On the left and right side of the switch, you can see cut-out patterns which ensure that the case remains at a reasonable temperature while functioning, but, since the S8 does not rely only on passive cooling, there is a small fan on the rear side of the switch which runs all the time (while the device is connected to a power source). The fan is surprisingly quiet (I could barely hear it even during the night), so, even if you decide to keep it on the desk, it won’t create any inconveniences.
The front side of the switch (which is also made of metal) is the most important part of the S8 since it is home to almost all the ports and LED indicators: from the left, there’s a RJ45 Console Port (which is an RS-232 serial interface that can be used to connect the S8 to a computer, in order to start a terminal application (and, for example, use command-line interfaces (CLI)) – you need to use a rollover cable), the Power LED (will shine a solid green light during the normal operation of the switch), the Fault LED (if the LED turn on, then there is an error in the system), the PoE Max LED (if the LED indicator is turned off, you can still add more PoE devices to the switch, otherwise, if the LED turns on, then you have exceeded the maximum PoE limit – which is 150W, while it’s S8-L sibling, features a maximum of only 55W), the LAN Mode LED, the PoE Mode LED, the LED Mode button (switches between the LAN Mode and PoE Mode) and a small recessed Reset button (used to return the device to factory default settings).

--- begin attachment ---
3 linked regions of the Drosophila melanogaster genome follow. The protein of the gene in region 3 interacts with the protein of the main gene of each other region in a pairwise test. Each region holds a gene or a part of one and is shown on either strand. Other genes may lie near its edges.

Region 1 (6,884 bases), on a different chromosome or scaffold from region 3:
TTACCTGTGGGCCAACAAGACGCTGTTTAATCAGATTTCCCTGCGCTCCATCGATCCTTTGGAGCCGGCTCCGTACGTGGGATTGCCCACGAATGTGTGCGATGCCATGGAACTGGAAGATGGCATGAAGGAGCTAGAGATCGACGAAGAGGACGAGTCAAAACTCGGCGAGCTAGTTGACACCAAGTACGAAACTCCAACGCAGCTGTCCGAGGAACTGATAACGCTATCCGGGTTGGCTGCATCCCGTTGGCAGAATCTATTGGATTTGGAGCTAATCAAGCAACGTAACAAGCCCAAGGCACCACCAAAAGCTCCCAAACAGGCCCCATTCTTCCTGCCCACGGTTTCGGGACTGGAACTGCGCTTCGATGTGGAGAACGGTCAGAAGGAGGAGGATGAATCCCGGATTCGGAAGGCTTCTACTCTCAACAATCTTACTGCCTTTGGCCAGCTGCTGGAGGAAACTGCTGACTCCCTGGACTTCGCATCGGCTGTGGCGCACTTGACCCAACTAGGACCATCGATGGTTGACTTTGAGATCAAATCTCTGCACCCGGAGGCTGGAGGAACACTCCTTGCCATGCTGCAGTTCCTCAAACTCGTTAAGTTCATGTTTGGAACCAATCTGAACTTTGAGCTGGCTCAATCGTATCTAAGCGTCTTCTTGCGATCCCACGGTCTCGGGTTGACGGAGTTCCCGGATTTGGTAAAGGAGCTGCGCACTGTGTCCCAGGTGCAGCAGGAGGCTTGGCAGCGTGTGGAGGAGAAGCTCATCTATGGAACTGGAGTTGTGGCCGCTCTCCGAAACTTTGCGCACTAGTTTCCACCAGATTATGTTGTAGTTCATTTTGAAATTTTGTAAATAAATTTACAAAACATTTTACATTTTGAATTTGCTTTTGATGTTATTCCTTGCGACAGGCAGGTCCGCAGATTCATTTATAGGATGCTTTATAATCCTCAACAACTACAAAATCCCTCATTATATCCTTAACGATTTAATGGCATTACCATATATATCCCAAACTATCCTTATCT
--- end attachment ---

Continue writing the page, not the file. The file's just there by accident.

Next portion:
Further to the right, there are two blocks of four 10/100/1000Mbps Ethernet ports each, which can be used to connect your PoE devices (the switch supports IEEE 802.3at/af and every port has an output of up to 30 W). Each of the eight ports comes with its own set of two LED lights, one indicating the Mode (solid amber indicates that there is a 10/100 Mbps link established on the port, while a solid green light indicates a 1000 Mbps link) and the other, the Link/Act (if it is solid green, then there is a valid link established on the port, while a blinking light indicates the transmission of packets on the specific port).
On the right side of the second block of ports there are two Gigabit Ethernet ports aligned vertically, which do not support the IEEE 802.3at/af PoE standard (each with its own set of two LED lights – Speed and Link/Act). Lastly, there are two 100/1,000Mbps SFP uplink ports (the SFP modules are not included – you can use generic ones), which are a nice addition if you plan on taking advantage of high-speed fibre uplink or connect two switches together and gaining a higher bandwidth.
On the rear side of the switch, there is a label with the MAC address (needed to add the switch to the CloudTrax controller) and the Serial Number, four cut-outs for the fan and the power adapter (100-200VAC, 50-60Hz, 2.5A – the power supply is internal).